Transcriptional regulatory control of mammalian nephron progenitors revealed by multi-factor cistromic analysis and genetic studies.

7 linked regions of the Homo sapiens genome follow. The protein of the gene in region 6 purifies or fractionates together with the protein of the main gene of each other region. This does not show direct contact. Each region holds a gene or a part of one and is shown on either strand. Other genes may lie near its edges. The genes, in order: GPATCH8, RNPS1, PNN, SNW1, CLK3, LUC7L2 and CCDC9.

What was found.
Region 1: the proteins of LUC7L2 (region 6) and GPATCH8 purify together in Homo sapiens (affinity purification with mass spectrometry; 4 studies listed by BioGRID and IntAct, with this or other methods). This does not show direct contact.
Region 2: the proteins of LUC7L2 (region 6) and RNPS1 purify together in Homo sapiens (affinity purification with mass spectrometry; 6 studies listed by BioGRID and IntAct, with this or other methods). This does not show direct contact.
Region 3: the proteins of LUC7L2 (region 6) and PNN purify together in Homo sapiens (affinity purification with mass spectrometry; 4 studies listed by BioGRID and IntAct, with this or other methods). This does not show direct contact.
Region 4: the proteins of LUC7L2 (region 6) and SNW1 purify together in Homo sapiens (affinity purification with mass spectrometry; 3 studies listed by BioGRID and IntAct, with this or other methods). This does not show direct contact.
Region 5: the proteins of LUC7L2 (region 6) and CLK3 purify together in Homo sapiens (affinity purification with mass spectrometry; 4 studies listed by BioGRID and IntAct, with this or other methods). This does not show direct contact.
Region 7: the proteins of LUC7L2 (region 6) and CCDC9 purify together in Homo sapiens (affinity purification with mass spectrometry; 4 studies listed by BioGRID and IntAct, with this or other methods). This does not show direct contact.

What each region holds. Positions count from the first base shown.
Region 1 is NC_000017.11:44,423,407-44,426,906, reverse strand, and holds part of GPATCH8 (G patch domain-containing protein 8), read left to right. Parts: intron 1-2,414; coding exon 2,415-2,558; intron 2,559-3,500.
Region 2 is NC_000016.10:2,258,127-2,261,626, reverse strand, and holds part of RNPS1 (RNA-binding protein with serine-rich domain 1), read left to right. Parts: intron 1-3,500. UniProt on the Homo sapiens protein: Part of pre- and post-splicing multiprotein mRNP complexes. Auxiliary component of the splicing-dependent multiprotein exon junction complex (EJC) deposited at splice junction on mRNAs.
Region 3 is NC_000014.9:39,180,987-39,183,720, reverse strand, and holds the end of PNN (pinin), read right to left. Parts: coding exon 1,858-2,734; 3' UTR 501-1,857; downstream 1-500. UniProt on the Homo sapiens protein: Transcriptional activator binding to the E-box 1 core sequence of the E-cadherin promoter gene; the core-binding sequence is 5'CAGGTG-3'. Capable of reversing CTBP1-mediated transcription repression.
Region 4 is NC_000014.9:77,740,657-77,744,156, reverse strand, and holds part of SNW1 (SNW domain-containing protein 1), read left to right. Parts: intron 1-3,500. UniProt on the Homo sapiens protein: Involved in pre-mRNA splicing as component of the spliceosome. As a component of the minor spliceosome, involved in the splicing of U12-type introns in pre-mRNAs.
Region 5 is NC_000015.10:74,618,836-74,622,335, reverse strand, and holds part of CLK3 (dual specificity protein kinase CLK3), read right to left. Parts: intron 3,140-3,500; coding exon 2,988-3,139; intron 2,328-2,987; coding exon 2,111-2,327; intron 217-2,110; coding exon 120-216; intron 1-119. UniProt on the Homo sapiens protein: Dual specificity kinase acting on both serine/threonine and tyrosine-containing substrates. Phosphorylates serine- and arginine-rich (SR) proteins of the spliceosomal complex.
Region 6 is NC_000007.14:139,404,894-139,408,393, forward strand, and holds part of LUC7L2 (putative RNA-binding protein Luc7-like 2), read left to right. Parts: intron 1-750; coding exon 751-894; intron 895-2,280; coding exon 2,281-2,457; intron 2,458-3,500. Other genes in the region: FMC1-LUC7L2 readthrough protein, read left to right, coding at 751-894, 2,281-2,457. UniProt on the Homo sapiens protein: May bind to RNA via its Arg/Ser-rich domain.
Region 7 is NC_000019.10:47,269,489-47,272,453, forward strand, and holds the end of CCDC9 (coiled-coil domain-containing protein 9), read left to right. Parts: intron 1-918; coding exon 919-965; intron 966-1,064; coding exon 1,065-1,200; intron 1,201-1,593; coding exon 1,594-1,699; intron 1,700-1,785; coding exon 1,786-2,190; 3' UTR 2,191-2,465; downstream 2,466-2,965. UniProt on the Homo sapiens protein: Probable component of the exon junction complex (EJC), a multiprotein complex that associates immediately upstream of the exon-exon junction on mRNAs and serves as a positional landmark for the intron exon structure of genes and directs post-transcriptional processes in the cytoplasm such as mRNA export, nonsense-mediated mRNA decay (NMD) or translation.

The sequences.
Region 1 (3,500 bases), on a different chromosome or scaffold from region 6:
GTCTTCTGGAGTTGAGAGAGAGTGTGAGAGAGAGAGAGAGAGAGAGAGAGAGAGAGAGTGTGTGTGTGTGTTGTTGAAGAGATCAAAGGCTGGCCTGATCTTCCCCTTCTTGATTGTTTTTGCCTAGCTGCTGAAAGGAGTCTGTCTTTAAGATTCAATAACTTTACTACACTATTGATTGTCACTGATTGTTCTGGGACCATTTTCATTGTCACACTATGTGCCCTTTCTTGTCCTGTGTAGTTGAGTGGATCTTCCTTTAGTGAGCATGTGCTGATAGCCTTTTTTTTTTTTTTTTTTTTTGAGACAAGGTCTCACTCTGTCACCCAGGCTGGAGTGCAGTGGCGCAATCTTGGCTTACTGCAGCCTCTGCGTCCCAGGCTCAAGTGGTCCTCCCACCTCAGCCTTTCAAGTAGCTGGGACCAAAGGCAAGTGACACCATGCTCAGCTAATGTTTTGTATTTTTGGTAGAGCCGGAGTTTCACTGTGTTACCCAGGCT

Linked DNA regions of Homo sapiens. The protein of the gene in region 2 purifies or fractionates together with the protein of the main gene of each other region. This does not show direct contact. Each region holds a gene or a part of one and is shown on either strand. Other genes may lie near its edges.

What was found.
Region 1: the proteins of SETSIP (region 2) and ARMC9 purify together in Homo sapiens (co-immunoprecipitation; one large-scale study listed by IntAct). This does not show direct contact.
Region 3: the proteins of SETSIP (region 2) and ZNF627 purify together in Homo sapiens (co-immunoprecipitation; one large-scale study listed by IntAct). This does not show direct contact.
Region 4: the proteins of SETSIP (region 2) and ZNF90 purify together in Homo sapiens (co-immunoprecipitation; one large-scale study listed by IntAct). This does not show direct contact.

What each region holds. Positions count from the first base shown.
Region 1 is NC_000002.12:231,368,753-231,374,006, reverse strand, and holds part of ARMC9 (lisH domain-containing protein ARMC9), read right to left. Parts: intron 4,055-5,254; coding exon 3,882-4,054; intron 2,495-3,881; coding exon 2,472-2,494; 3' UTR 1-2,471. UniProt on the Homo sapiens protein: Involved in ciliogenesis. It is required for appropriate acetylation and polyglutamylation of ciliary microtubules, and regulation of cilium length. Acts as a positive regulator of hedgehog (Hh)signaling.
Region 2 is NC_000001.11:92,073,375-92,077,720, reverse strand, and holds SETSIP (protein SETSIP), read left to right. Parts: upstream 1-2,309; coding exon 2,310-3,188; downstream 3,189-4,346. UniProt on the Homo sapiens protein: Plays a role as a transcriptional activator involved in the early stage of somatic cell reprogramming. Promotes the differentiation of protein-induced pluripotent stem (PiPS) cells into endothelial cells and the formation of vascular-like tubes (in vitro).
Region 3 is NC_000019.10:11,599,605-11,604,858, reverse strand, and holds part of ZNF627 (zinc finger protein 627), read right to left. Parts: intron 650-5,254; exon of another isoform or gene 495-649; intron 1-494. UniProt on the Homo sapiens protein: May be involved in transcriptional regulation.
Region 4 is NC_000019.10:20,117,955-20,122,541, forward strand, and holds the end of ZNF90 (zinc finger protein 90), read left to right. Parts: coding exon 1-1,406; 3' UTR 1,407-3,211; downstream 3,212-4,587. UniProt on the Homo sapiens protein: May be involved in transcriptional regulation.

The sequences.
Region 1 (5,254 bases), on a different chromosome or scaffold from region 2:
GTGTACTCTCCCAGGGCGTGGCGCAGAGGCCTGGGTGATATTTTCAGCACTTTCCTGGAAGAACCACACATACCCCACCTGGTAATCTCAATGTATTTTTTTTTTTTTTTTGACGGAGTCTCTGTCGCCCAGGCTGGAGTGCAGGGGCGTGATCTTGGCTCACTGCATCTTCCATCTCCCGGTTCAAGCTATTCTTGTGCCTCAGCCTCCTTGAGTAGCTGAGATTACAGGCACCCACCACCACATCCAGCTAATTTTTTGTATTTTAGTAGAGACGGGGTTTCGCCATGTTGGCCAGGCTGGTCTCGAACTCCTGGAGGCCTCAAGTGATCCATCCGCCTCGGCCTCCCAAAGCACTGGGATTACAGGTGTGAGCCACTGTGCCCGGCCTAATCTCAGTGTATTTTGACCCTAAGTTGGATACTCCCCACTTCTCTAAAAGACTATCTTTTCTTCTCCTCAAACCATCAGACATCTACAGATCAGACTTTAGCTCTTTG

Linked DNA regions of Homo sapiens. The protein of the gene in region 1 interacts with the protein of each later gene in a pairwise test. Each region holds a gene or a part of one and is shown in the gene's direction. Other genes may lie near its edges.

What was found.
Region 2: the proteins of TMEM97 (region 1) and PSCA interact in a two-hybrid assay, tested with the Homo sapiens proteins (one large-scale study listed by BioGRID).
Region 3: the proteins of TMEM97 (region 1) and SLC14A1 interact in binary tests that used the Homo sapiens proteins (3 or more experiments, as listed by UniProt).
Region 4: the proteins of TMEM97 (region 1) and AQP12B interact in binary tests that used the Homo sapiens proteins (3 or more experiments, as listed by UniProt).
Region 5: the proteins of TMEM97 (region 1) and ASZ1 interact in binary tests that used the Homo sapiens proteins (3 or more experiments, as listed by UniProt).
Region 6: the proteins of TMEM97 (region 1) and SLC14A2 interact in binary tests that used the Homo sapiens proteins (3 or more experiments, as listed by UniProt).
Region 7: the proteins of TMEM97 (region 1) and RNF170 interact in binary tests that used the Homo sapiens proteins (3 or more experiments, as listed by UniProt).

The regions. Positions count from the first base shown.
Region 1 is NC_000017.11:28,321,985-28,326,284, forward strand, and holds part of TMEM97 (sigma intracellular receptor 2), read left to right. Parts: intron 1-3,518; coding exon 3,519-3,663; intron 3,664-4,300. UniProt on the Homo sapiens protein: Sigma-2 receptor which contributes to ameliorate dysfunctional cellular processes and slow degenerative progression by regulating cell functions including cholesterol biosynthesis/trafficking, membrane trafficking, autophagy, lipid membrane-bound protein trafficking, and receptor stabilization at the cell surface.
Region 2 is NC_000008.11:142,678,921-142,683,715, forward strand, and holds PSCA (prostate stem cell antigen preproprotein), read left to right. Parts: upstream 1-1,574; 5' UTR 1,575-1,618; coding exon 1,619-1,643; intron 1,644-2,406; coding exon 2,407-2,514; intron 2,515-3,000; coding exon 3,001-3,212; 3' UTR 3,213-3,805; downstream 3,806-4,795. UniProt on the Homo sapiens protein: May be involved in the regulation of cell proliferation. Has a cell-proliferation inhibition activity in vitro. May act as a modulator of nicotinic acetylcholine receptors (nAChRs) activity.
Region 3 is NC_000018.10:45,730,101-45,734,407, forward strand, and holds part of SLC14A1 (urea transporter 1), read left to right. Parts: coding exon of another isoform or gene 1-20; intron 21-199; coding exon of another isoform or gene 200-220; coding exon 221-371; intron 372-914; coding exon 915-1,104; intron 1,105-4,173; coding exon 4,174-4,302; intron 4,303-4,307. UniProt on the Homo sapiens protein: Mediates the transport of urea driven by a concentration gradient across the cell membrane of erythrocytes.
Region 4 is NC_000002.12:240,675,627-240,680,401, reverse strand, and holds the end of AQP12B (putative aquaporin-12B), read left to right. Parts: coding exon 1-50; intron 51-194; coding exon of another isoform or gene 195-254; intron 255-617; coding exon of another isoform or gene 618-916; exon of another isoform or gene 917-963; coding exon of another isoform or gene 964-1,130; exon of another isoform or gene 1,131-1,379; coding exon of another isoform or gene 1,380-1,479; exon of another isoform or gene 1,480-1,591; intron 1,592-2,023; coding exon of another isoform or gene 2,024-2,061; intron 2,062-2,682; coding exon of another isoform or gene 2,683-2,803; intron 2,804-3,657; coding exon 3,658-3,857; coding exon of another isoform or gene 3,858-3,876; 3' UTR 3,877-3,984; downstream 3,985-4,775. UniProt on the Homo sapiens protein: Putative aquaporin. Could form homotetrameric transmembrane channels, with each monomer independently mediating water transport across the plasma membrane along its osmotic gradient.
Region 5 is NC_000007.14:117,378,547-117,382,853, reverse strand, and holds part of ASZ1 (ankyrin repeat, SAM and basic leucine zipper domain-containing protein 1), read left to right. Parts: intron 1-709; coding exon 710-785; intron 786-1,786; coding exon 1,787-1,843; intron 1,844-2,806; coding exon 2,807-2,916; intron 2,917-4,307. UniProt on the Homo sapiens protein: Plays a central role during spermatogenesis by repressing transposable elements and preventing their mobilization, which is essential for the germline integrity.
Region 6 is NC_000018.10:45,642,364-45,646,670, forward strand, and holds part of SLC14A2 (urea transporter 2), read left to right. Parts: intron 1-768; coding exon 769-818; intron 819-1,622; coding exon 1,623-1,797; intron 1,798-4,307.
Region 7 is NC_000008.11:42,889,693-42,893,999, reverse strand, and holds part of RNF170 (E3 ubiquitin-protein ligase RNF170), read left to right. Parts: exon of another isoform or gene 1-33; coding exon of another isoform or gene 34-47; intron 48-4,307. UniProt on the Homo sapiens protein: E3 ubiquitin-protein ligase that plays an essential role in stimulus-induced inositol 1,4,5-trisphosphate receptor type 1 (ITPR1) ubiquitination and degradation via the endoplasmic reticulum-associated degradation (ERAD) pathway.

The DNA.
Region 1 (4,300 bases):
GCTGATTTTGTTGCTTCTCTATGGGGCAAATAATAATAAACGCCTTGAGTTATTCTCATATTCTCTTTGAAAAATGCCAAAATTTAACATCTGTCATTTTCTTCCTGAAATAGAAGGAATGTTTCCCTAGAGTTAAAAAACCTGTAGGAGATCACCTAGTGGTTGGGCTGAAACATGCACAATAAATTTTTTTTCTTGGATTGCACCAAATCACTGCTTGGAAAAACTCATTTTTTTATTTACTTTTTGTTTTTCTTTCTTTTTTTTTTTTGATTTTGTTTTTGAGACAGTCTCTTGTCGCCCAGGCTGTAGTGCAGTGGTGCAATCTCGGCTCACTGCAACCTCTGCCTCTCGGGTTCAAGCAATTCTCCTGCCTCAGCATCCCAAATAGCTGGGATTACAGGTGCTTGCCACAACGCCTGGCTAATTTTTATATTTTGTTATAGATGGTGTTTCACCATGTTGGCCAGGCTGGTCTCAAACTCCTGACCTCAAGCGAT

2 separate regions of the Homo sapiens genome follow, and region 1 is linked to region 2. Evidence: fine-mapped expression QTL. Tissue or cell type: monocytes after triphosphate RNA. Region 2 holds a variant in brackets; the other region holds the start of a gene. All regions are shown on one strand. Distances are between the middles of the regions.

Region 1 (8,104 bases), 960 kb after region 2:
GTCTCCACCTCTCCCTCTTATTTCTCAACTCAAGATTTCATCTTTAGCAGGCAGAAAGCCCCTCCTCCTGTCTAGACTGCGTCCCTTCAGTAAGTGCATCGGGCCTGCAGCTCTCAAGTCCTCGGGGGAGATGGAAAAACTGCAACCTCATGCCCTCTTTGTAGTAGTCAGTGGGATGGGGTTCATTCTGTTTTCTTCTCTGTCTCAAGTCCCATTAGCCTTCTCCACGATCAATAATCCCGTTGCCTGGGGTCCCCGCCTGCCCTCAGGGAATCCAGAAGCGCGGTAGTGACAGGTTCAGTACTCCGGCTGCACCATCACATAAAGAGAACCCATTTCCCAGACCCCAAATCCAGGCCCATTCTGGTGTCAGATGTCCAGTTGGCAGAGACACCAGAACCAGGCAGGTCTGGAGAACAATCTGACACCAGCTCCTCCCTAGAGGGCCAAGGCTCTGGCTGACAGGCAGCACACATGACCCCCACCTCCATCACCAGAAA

Nephron progenitor number determines nephron endowment; a reduced nephron count is linked to the onset of kidney disease. Several transcriptional regulators including Six2, Wt1, Osr1, Sall1, Eya1, Pax2, and Hox11 paralogues are required for specification and/or maintenance of nephron progenitors. However, little is known about the regulatory intersection of these players. Here, we have mapped nephron progenitor-specific transcriptional networks of Six2, Hoxd11, Osr1, and Wt1. We identified 373 multi-factor associated 'regulatory hotspots' around genes closely associated with progenitor programs. To examine their functional significance, we deleted 'hotspot' enhancer elements for Six2 and Wnt4. Removal of the distal enhancer for Six2 leads to a ~40% reduction in Six2 expression. When combined with a Six2 null allele, progeny display a premature depletion of nephron progenitors. Loss of the Wnt4 enhancer led to a significant reduction of Wnt4 expression in renal vesicles and a mildly hypoplastic kidney, a phenotype also enhanced in combination with a Wnt4 null mutation. To explore the regulatory landscape that supports proper target gene expression, we performed CTCF ChIP-seq to identify insulator-boundary regions. One such putative boundary lies between the Six2 and Six3 loci. Evidence for the functional significance of this boundary was obtained by deep sequencing of the radiation-induced Brachyrrhine (Br) mutant allele. We identified an inversion of the Six2/Six3 locus around the CTCF-bound boundary, removing Six2 from its distal enhancer regulation, but placed next to Six3 enhancer elements which support ectopic Six2 expression in the lens where Six3 is normally expressed. Six3 is now predicted to fall under control of the Six2 distal enhancer. Consistent with this view, we observed ectopic Six3 in nephron progenitors. 4C-seq supports the model for Six2 distal enhancer interactions in wild-type and Br/+ mouse kidneys. Together, these data expand our view of the regulatory genome and regulatory landscape underpinning mammalian nephrogenesis. PLoS Genet 2018 Jan 29; 14(1):e1007181 [Epub ahead of print]